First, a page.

According to the source, Xiashun elected to withdraw its offering because it felt it would not be able to achieve the pricing that it desired. The company, which makes aluminium foil that is used in sterile packaging for drinks, liquid foods and tobacco, had been on the road marketing its deal to institutional investors for four days when the decision was made. It had already set a wide price range û presumably to allow for maximum flexibility should the market turn.

It was offering 500 million new shares, or approximately 25% of the company, at a price of HK$3.10 to HK$4.25 apiece. JPMorgan and UBS were the joint bookrunners.

While the company told investors that the IPO was ôdelayedö, it would be impossible for the deal to return to the market before year end and that means Xiashun will have to update its listing documents with the full-year results before being able to have another go at becoming a publicly traded company.

Meanwhile, A-Max chose a different route by downsizing its offering. Before re-launching the deal yesterday, the company also renegotiated its earlier agreement with the Crown Macau casino to ensure that the HK$1 billion reduction wonÆt hamper its planned business. Essentially, the Crown will now pay the A-Max-linked junket operators who bring VIP clients to its casino on a daily basis rather than once a month. This will reduce the need for working capital by about HK$1 billion, the source says.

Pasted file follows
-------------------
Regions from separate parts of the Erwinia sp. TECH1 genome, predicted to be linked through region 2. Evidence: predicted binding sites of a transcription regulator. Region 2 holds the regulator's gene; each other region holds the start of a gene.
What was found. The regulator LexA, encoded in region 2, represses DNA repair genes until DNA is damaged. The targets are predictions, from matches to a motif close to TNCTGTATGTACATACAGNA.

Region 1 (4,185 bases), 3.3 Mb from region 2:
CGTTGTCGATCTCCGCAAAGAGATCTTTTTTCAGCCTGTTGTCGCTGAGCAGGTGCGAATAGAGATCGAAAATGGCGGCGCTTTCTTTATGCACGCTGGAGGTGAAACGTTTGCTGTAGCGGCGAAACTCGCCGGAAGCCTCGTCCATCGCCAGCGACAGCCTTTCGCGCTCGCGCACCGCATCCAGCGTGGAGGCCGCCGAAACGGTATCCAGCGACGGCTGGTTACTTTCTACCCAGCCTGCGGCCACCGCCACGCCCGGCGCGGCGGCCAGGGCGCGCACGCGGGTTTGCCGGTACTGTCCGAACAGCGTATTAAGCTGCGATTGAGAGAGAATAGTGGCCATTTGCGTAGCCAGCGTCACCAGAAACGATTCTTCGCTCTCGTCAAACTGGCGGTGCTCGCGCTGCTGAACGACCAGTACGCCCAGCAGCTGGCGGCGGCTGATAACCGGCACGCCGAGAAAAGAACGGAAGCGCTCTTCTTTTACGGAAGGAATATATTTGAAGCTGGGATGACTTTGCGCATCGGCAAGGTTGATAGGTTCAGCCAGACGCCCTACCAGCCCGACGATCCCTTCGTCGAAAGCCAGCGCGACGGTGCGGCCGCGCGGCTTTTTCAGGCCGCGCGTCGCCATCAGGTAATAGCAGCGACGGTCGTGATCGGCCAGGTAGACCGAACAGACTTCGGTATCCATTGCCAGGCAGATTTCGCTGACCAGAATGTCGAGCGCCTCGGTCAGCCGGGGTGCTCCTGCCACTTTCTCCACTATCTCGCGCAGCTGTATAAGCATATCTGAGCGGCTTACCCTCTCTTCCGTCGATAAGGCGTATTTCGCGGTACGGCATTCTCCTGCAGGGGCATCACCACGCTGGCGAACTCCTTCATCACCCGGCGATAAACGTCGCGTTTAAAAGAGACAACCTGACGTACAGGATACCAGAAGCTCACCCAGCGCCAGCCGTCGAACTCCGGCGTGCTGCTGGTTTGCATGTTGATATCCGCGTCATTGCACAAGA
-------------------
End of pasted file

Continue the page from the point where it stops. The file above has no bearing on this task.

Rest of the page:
The money raised by A-Max will be lent to a company called Ace High which in turn will provide it to junket operator AMA. AMA will use it to provide daily liquidity to nine collaborators that have agreed to bring their high-roller VIP clients exclusively to the Crown Macau casino. The Crown is owned and operated by Melco PBL Entertainment (Macau), which holds one of MacauÆs six gaming licenses or sub-licences.

A-Max, which is currently involved in the Macau gaming business through its 49.9% stake in the mass-market focused Greek Mythology casino, will gain a 99.99% stake in ACE by capitalising HK$50 million of the loan. This will essentially give it access to 80% of the revenues generated by AMA through a profit transfer agreement.

This will be A-MaxÆs first move into the junket part of the Macau gaming market, but through the agreement between AMA and the Crown, it will capture a more than 40% share of this market virtually overnight. Another indication of the significance of this deal is that even at the reduced size, the money raised from the placement will more than double A-MaxÆs current market cap of about $200 million.

AMA will use the cash from the loan to improve the liquidity of its junket collaborators by paying them daily commissions û effectively allowing them to provide more funding to their high-roller clients who can then spend more at the tables. According to a source, the liquidity could improve by as much as 28%-35%, which is why market watchers have suggested that this deal has the potential of transforming the entire business model for the VIP segment of the Macau gaming sector.

CLSA is the sold bookrunner for the A-Max deal.
¬ Haymarket Media Limited. All rights reserved.
Share our publication on social media
Share our publication on social media